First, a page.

Tifiney was one of the first graduates of Pathways to Independence, a program of The Way Station and supported by the Columbiana deacons.  Some of you met her last year at the picnic in the Columbiana park.  She credits Pathways to Independence with teaching her a different way to combat her Goliaths, the way of a Shepherd.  She learned to let her love for her children override her desire to be respected.  She found compassion for those charged with enforcing rules they don’t make.  She learned to fight from long range using patience, listening, humility, calm and steadfast perseverance.  A deepened faith helped her realize she didn’t fight alone.  The battle indeed belonged to the Lord.

As the Goliath’s of COVID-19 and systemic racism have terrified our country, we’ve seem two responses.  Some want to go toe to toe.  The want to express legitimate anger.  They want to protect their pride.  They want to assert supremacy.  Buildings burn.  Cases spread.  Guns go off.  People die.  Goliath wins.  Others sought to act with humility and patience, to examine their own behavior and make changes.  To respect the vulnerable and show care for their neighbors.  To be prudent and wise, to be patient knowing the battle belongs to the Lord.  Marching on Columbus with guns didn’t get schools reopened or high school football played.  Burning cities and shooting protesters will do nothing to heal the deep wounds of systemic racism.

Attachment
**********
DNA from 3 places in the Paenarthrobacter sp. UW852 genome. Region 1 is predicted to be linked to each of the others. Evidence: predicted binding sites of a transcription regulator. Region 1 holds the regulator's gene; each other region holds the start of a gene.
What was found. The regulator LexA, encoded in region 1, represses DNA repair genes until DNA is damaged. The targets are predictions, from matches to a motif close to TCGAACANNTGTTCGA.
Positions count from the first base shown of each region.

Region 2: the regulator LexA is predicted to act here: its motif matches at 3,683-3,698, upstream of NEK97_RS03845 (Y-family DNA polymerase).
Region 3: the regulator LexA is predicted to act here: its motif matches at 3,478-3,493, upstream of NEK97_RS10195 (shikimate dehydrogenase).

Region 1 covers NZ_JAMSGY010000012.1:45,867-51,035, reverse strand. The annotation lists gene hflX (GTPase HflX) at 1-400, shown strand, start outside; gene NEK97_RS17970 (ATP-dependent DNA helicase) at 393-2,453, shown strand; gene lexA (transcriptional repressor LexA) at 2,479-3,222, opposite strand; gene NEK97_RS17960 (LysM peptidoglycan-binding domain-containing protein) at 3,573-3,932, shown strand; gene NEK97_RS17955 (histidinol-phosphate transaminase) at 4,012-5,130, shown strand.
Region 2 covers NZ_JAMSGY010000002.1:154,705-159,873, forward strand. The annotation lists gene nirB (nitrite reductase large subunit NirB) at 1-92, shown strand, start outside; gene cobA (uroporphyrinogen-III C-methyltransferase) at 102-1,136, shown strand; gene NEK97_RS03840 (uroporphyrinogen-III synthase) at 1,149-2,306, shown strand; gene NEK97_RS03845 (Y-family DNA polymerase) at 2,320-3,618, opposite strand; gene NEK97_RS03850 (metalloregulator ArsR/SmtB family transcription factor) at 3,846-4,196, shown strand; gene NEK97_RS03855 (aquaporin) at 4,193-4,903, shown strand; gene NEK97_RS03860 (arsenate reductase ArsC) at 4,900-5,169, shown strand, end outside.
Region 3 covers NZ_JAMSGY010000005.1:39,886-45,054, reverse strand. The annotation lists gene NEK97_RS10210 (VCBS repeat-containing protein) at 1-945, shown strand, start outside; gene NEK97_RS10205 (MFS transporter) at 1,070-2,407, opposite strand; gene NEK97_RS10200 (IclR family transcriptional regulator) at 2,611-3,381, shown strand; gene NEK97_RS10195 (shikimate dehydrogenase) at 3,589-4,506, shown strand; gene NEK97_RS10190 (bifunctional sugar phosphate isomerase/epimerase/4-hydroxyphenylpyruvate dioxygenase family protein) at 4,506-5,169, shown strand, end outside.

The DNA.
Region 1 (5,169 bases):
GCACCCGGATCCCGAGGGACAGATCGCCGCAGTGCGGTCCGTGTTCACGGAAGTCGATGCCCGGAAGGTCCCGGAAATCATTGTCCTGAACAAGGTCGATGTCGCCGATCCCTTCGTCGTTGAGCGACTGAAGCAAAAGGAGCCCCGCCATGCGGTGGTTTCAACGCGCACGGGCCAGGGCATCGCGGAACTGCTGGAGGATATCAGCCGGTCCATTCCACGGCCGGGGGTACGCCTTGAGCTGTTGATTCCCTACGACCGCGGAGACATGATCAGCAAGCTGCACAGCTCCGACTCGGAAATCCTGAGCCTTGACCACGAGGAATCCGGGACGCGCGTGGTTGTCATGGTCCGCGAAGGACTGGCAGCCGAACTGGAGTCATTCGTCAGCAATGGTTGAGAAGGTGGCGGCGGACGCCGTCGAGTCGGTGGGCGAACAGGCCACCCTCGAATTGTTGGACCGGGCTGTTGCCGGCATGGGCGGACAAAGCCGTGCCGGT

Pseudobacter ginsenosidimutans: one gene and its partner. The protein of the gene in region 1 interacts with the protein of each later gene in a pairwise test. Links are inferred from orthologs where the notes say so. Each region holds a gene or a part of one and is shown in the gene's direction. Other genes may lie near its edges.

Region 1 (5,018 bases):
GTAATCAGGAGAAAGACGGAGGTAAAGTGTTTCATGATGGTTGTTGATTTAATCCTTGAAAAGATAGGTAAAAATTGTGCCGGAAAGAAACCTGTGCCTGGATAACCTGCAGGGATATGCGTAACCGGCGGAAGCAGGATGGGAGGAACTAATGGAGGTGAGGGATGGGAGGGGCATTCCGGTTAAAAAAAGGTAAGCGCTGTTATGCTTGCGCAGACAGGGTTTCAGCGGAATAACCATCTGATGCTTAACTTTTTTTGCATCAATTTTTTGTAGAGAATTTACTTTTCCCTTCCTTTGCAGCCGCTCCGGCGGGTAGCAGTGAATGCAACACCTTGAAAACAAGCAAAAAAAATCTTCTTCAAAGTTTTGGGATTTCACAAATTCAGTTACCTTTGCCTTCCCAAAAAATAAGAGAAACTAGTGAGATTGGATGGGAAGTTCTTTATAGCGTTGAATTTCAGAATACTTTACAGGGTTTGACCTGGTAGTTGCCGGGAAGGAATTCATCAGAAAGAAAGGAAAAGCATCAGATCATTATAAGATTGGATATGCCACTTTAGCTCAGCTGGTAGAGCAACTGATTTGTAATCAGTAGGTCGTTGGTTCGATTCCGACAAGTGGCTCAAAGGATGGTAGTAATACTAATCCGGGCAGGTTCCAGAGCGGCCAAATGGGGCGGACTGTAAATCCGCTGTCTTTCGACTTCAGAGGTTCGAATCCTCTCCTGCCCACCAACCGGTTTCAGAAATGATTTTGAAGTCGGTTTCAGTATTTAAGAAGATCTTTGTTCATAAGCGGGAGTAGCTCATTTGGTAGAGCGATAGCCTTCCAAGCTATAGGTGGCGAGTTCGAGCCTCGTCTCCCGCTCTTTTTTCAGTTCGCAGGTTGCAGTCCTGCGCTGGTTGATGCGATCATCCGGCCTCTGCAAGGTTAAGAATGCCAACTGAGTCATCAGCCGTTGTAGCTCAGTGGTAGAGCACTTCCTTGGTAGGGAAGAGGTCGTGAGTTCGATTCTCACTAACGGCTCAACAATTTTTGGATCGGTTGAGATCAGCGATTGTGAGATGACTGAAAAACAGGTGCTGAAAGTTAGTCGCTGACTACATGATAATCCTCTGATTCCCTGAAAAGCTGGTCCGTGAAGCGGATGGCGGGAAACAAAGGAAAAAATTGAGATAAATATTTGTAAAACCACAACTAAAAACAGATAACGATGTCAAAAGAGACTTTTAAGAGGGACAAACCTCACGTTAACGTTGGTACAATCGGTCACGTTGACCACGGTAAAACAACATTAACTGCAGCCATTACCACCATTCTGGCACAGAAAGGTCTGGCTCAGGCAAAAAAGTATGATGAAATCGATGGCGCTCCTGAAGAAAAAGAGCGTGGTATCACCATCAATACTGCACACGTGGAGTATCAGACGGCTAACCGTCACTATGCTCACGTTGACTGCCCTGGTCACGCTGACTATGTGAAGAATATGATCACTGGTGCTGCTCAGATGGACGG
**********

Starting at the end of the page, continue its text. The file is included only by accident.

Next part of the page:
A former boss caught her husband in bed with the babysitter. I know, a total cliché, but its true.  She got the best lawyer money could buy and took him to the cleaners.  She won the battle, the divorce made her very rich and she has done much good with his money, but the burned bridges still smolder, the enmity still radiates throughout her family, years later Goliath still reigns.  Another acquaintance had been through two husbands, both as, if not more, troublesome than my bosses.’  She divorced them with resolve, but also with love for her children, compassion for her exes, with patience, listening, humility, calm and steadfast perseverance.  Thanksgiving at her house featured all her kids, all her exes, her current partner and even her exes new partners.  They weren’t a big happy family, but they could spend two hours together.  Fighting like a shepherd, she’d defeated her Goliath.

At some point while being immersed in Goliath’s story, I realized Israel may have had a trained warrior near Goliath’s equal.  It was their King, King Saul, whose primary qualification for kingship was his size.  He stood, we’re told, “head and shoulders above the rest.”  Yet he would not, could not fight for God’s people.  As king, his only option was to go toe to toe, warrior to warrior.  If he lost he would lose legitimacy in the eyes of his people.  The entire kingdom might fall.  So Goliath was left to terrorize and threaten, until David, assured of victory, unconcerned about pride, could fight as a shepherd, concerned only for his sheep.